Guttenberg’s large-scale reform aimed to cut the German armed forces by a quarter – from 250,000 troops to a maximum 185,000. Conscription has already been scrapped in favour of a fully professional army.
On taking office this week, the new Defence Minister Thomas de Maizière said he would only make decisions about the future of the army after a “thorough assessment of the situation.” He also sacked the deputy minister in charge of the reform, Walther Otremba, as one of his first acts after taking over the Defence Ministry.
This has encouraged several critics of the reform to emerge, with the chairwoman of the parliamentary defence committee Susanne Kastner saying Guttenberg had “put the cart before the horse” with his plans.
There had also been some criticism from Hellmut Königshaus of the Free Democratic Party (FDP) – junior partners in the government coalition – who labelled the timetable of the reform “very ambitious” and called for a “Plan B” in case it could not be realized within the allotted time.
Kastner also called for planned cuts to the defence budget to be reversed until the reform had been carried out. “If we want to pull this reform off, we’ll need more money first,” she said. Without money, she argued, the military could not be made attractive to potential recruits for a professional army.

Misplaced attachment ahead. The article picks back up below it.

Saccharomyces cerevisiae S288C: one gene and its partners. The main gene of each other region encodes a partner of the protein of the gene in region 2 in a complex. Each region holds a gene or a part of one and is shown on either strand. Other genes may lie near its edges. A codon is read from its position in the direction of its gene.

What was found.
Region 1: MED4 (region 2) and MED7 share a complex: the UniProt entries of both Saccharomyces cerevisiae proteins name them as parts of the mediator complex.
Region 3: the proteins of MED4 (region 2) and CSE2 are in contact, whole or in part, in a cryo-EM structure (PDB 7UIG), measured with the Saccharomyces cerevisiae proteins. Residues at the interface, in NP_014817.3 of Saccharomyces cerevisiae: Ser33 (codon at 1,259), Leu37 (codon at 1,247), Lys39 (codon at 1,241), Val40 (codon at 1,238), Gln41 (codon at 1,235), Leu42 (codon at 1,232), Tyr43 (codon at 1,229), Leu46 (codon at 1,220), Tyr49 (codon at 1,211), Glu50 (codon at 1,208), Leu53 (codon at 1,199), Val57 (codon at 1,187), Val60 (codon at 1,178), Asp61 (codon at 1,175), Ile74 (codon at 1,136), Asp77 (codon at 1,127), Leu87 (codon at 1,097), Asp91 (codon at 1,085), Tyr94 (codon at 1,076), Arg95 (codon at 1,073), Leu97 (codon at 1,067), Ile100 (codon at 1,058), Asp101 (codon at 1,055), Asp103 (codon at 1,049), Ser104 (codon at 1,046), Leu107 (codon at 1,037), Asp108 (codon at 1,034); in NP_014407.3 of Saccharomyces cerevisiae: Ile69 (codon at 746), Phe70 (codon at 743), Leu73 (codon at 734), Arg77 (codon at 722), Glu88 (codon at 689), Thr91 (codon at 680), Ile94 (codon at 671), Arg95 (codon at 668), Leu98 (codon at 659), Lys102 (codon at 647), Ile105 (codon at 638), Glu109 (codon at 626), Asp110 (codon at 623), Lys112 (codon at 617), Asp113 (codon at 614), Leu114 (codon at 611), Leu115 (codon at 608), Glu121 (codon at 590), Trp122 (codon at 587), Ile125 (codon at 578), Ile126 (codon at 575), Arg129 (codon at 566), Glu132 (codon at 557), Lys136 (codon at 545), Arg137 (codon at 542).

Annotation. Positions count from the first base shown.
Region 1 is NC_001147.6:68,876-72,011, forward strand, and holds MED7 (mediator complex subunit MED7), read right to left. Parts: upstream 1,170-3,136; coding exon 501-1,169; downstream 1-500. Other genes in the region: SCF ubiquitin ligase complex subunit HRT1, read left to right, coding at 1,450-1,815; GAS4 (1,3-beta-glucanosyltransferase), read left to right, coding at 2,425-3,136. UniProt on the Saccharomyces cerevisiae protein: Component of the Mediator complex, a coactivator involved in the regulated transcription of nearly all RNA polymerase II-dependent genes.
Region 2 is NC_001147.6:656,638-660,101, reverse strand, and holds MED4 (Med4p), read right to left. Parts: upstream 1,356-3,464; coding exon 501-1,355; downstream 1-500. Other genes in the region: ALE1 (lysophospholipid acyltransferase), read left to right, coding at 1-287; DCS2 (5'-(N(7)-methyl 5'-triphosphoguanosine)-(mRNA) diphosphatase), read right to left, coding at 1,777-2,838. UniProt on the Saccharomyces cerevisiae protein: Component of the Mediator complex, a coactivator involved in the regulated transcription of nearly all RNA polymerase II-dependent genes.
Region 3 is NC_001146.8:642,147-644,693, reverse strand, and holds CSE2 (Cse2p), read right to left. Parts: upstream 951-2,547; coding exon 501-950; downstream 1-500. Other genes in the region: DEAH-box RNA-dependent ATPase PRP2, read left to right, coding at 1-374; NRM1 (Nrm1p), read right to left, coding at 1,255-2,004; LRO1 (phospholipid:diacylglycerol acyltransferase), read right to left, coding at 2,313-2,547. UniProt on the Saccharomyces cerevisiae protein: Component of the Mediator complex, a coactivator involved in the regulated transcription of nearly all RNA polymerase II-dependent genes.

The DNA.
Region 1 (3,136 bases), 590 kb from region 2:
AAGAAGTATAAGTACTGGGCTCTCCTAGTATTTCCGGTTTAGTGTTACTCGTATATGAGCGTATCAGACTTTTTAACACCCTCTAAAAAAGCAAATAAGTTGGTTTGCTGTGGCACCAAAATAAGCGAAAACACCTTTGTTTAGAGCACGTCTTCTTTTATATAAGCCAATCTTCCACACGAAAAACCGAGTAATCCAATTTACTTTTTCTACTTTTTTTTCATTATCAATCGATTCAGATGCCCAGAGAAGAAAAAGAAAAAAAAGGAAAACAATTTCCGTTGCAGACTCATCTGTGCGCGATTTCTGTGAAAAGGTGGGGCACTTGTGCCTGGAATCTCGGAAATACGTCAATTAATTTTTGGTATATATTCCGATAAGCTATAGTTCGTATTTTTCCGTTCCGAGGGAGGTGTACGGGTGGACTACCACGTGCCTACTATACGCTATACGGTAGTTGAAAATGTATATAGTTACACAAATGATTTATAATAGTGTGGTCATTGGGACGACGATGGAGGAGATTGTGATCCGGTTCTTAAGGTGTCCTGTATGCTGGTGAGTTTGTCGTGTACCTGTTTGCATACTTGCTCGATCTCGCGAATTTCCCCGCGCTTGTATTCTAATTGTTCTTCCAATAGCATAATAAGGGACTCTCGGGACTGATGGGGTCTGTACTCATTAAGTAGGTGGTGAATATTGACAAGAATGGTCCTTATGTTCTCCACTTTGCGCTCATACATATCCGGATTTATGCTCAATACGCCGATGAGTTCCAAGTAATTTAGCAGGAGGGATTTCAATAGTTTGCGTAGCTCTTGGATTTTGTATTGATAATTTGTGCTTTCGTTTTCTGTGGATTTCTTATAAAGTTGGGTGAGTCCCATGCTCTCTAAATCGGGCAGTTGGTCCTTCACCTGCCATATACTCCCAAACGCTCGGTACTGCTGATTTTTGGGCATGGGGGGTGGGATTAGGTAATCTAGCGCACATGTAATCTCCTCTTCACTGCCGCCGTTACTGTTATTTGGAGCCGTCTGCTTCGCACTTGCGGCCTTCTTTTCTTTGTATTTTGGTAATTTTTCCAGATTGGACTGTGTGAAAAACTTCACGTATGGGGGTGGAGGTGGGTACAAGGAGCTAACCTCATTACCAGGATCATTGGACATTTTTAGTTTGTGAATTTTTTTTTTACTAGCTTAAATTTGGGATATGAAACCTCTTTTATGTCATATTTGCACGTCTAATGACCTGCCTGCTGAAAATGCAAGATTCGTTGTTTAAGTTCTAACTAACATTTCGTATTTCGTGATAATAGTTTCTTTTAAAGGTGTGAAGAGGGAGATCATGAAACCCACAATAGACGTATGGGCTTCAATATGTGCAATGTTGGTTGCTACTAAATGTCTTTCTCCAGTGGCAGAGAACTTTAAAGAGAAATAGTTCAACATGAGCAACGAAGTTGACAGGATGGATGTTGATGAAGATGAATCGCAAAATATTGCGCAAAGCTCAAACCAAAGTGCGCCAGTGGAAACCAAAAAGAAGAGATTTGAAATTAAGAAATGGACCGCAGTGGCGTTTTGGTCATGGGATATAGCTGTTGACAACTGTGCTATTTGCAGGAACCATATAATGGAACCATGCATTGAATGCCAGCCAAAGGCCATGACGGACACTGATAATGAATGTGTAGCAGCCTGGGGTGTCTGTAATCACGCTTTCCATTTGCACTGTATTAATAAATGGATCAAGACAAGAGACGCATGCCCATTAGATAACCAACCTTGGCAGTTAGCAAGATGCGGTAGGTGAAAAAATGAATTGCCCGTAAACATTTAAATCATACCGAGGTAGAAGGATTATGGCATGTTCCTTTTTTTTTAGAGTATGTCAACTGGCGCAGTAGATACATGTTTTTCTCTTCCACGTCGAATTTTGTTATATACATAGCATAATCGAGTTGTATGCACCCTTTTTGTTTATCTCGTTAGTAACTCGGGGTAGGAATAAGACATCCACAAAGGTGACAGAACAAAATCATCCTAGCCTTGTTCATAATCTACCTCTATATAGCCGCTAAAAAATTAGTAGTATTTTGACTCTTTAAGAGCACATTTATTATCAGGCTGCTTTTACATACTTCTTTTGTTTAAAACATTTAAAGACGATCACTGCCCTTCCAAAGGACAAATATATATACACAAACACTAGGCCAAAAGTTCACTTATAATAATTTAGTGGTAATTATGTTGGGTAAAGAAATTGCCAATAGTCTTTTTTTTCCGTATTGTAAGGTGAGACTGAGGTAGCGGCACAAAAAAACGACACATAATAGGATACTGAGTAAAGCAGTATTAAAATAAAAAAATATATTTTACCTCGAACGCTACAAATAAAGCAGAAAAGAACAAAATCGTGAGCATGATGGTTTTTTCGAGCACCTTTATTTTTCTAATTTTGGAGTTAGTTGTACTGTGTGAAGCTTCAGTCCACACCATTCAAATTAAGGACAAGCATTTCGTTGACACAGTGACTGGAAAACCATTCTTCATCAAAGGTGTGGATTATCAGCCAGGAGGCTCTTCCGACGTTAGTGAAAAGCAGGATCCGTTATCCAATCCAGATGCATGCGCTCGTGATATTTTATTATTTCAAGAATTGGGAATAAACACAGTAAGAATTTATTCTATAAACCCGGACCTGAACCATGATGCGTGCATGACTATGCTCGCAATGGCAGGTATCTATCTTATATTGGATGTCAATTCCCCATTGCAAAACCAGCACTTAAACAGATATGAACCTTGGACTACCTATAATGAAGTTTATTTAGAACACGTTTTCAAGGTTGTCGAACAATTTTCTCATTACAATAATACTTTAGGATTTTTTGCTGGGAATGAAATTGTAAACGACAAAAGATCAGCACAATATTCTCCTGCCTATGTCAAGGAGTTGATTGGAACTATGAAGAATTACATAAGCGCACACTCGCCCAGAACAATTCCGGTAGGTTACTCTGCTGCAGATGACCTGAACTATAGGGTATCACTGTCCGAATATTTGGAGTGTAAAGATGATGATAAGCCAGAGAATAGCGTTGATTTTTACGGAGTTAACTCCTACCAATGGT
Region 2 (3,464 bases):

Königshaus also wanted more incentives for applicants. “A lot of soldiers complain about uncertain career planning,” he said. “There are already promotion log-jams now. The planned reduction of the army will only make that worse.”
But other prominent political figures, such as Bavarian state premier Horst Seehofer, said that the reform should be continued without interruption.
“Just because the minister has changed doesn’t make the reform wrong,” the conservative politician told the Bild am Sonntag newspaper. “It won’t be delayed or diluted, but executed as planned.”